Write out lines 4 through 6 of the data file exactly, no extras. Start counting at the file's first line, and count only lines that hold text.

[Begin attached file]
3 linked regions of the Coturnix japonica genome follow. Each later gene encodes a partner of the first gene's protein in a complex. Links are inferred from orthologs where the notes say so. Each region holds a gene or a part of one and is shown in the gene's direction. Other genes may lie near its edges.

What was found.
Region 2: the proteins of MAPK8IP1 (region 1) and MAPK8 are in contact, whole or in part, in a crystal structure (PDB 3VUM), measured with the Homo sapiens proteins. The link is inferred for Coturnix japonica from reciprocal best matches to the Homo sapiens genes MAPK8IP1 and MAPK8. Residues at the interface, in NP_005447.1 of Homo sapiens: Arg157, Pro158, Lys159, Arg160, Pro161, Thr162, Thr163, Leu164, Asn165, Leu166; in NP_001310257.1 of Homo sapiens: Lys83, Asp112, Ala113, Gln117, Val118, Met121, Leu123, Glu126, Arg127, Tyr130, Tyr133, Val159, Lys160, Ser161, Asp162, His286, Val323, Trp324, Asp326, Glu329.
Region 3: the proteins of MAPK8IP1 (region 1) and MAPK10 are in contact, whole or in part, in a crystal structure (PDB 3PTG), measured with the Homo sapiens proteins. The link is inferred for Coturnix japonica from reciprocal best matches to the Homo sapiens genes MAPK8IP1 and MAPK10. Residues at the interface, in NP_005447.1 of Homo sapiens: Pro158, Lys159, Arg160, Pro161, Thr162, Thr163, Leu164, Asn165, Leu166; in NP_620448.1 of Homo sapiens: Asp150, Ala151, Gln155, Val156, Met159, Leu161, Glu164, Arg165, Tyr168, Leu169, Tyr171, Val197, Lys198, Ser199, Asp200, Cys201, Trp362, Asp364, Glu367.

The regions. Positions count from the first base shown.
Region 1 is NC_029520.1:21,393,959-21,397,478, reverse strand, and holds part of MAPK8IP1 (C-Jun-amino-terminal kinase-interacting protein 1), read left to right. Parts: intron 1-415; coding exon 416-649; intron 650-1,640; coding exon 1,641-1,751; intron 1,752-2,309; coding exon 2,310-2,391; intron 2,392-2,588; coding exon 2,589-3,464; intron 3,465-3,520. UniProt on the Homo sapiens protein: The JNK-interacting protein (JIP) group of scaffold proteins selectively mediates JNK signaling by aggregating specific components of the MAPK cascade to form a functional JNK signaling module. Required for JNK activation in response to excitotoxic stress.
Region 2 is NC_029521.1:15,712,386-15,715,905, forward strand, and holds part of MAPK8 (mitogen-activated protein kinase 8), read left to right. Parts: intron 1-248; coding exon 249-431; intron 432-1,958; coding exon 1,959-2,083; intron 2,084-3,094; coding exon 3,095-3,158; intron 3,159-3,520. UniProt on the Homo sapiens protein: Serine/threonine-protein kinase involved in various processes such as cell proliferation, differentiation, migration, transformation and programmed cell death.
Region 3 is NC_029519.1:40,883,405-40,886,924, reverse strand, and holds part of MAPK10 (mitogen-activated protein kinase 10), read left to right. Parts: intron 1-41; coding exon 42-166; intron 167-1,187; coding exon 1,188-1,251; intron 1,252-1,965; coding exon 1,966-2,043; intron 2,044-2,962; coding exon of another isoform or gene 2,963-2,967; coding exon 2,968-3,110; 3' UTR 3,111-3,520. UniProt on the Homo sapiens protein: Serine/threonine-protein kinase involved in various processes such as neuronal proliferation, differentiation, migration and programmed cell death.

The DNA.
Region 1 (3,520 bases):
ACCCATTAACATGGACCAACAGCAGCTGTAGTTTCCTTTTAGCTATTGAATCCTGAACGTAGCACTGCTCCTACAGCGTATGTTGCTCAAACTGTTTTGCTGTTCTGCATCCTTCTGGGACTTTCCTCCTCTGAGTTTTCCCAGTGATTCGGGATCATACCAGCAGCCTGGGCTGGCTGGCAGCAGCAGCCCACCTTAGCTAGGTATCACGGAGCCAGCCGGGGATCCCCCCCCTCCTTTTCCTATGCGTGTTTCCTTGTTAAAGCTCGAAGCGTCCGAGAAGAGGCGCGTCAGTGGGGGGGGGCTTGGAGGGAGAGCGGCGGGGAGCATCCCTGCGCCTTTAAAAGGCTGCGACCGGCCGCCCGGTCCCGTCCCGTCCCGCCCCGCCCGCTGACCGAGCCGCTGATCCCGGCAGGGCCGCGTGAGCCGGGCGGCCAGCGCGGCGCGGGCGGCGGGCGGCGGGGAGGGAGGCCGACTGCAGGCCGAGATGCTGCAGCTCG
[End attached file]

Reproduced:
Region 3: the proteins of MAPK8IP1 (region 1) and MAPK10 are in contact, whole or in part, in a crystal structure (PDB 3PTG), measured with the Homo sapiens proteins. The link is inferred for Coturnix japonica from reciprocal best matches to the Homo sapiens genes MAPK8IP1 and MAPK10. Residues at the interface, in NP_005447.1 of Homo sapiens: Pro158, Lys159, Arg160, Pro161, Thr162, Thr163, Leu164, Asn165, Leu166; in NP_620448.1 of Homo sapiens: Asp150, Ala151, Gln155, Val156, Met159, Leu161, Glu164, Arg165, Tyr168, Leu169, Tyr171, Val197, Lys198, Ser199, Asp200, Cys201, Trp362, Asp364, Glu367.

The regions. Positions count from the first base shown.
Region 1 is NC_029520.1:21,393,959-21,397,478, reverse strand, and holds part of MAPK8IP1 (C-Jun-amino-terminal kinase-interacting protein 1), read left to right. Parts: intron 1-415; coding exon 416-649; intron 650-1,640; coding exon 1,641-1,751; intron 1,752-2,309; coding exon 2,310-2,391; intron 2,392-2,588; coding exon 2,589-3,464; intron 3,465-3,520. UniProt on the Homo sapiens protein: The JNK-interacting protein (JIP) group of scaffold proteins selectively mediates JNK signaling by aggregating specific components of the MAPK cascade to form a functional JNK signaling module. Required for JNK activation in response to excitotoxic stress.